The "fall" of a sewer pipe is defined as the vertical distance by which one end (or one end of a section) of the pipe drops relative to the other. It can be expressed as a percentage when divided by the length of the pipe. This is the pipe's slope, or gradient. The two terms are typically used interchangeably on construction sites, which can cause some confusion. Working out this percentage is quite easy mathematically, but requires a bit of work to get the numbers necessary.
- Skill level:
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Things you need
- Wooden stakes
- String level
- Measuring tape
Dig down to the sewer pipe at either end of the section whose percentage fall you wish to measure.
Establish a baseline height to measure from. The easiest way to do this is to hammer wooden stakes into the ground at either end of the pipe, then tie a string, and make it taut, between them. Set a string level on the string, then hammer the stakes in until the level's bubble shows that the string is perfectly level.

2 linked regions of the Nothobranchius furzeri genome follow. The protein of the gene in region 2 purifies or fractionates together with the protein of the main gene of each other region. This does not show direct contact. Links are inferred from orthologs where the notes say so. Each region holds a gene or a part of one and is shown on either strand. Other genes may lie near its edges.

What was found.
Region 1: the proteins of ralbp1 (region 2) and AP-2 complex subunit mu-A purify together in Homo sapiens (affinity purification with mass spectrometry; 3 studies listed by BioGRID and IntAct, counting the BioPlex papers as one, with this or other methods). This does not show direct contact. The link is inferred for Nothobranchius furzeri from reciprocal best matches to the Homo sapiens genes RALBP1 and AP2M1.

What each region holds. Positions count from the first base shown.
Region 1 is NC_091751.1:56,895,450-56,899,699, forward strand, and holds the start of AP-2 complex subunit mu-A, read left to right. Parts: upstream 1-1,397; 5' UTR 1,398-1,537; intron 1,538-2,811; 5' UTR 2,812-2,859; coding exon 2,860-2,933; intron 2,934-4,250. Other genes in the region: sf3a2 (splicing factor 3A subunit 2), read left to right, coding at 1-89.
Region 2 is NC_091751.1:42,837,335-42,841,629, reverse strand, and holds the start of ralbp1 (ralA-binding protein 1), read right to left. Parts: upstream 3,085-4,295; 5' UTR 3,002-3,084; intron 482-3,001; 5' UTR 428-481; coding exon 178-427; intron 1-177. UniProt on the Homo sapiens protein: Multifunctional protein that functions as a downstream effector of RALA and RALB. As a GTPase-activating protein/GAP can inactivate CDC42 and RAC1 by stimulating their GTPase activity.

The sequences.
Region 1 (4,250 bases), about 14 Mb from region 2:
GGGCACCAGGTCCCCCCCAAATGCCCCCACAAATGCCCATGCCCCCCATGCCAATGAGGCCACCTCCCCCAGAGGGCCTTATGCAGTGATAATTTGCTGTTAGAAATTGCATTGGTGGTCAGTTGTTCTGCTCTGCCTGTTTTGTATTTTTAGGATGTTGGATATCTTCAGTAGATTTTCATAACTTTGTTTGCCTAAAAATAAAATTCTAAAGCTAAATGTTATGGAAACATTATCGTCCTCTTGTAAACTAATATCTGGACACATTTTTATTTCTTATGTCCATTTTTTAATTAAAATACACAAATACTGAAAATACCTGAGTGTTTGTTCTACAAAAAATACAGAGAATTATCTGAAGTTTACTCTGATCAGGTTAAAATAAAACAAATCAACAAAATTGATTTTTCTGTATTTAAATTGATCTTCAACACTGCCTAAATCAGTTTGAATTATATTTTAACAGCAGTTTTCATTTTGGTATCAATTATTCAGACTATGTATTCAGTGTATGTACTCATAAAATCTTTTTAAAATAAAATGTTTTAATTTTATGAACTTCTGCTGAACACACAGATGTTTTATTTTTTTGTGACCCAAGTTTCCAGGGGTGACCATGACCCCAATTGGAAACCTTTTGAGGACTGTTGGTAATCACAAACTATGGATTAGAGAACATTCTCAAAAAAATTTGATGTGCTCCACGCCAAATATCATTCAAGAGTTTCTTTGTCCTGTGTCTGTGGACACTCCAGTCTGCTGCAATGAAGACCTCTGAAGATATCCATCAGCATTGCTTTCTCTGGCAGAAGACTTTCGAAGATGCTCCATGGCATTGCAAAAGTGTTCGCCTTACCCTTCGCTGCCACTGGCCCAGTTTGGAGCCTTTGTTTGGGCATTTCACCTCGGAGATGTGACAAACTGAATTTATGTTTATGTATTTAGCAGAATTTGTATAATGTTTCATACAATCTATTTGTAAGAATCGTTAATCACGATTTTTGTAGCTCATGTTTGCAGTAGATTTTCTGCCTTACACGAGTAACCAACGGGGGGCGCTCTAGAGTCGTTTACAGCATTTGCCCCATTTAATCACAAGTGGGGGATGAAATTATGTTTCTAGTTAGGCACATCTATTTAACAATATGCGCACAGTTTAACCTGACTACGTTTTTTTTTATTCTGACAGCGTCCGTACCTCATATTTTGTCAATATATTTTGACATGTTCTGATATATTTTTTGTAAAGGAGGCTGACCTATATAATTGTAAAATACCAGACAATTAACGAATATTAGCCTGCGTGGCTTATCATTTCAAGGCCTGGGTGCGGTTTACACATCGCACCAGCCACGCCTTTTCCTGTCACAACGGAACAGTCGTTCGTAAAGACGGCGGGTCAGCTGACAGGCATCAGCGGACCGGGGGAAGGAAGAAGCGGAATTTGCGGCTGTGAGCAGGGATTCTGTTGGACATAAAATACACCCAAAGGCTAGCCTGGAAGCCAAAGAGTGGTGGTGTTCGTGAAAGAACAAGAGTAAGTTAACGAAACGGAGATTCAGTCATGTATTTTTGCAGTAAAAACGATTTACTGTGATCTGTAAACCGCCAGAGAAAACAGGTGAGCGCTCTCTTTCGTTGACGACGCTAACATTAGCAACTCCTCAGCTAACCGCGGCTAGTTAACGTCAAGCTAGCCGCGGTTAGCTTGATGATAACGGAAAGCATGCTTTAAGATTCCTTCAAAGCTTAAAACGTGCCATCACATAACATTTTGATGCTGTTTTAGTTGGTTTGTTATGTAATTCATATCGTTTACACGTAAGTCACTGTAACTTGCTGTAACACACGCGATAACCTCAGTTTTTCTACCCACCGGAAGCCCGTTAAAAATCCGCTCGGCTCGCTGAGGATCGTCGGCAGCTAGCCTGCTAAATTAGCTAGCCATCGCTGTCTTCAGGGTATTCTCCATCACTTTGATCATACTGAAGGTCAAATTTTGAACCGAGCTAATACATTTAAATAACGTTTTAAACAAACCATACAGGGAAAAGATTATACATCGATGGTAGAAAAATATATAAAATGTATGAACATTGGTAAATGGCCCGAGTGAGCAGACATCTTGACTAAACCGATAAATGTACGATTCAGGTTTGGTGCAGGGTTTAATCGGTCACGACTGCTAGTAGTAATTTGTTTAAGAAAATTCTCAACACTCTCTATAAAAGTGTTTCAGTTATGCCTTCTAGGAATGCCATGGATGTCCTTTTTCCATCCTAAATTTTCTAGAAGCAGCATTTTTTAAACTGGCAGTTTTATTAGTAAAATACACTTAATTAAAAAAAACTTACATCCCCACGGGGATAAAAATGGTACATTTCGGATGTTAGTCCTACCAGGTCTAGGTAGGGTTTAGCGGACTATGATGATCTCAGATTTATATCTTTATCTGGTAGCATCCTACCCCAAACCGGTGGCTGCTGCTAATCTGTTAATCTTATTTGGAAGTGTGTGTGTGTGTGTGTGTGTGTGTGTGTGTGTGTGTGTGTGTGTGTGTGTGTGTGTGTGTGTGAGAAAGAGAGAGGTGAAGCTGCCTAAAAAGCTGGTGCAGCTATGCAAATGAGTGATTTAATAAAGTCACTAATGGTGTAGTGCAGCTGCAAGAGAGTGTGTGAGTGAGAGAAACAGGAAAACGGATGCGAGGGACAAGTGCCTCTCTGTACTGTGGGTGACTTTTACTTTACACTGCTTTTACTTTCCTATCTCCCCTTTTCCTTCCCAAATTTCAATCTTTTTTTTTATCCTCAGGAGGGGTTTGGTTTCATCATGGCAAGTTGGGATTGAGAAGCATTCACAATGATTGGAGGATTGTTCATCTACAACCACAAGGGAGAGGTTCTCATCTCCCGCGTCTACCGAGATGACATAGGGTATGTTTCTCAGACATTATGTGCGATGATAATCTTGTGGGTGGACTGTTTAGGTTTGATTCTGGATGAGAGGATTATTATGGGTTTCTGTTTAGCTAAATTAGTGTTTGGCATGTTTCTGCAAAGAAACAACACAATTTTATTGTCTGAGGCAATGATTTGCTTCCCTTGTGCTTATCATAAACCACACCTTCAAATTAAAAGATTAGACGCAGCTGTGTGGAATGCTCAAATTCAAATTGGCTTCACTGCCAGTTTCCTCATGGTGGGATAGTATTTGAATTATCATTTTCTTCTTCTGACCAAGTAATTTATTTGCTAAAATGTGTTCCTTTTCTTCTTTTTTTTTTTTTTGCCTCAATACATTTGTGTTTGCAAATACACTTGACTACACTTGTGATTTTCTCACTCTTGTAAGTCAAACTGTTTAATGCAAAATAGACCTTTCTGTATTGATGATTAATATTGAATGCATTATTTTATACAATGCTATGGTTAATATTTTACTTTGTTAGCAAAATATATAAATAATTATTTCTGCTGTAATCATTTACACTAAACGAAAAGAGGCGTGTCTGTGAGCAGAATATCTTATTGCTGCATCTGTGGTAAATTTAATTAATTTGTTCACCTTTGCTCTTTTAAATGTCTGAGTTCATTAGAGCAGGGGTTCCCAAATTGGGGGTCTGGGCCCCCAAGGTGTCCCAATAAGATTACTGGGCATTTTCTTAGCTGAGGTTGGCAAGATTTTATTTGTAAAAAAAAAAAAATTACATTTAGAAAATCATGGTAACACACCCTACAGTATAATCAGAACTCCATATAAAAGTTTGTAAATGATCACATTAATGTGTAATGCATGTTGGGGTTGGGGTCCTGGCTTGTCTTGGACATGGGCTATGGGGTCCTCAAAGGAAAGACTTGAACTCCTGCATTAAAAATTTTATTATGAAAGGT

Measure the distance from the top of each end of the pipe to the string above it. Subtract the smaller distance from the larger one. This is the vertical fall of the pipe.
Measure the length of the pipe.
Divide the pipe's vertical fall by the length of the pipe, then multiply the result by 100 to find the percentage. The fall and length need to be in the same units (feet or inches) for this to work. For example, if the pipe fell by 30 cm (1 foot) and was 15 m (50 feet) long, you divide 30 by 1500 to get 0.02. Multiplied by 100, that becomes 2 per cent, which is your slope or gradient.
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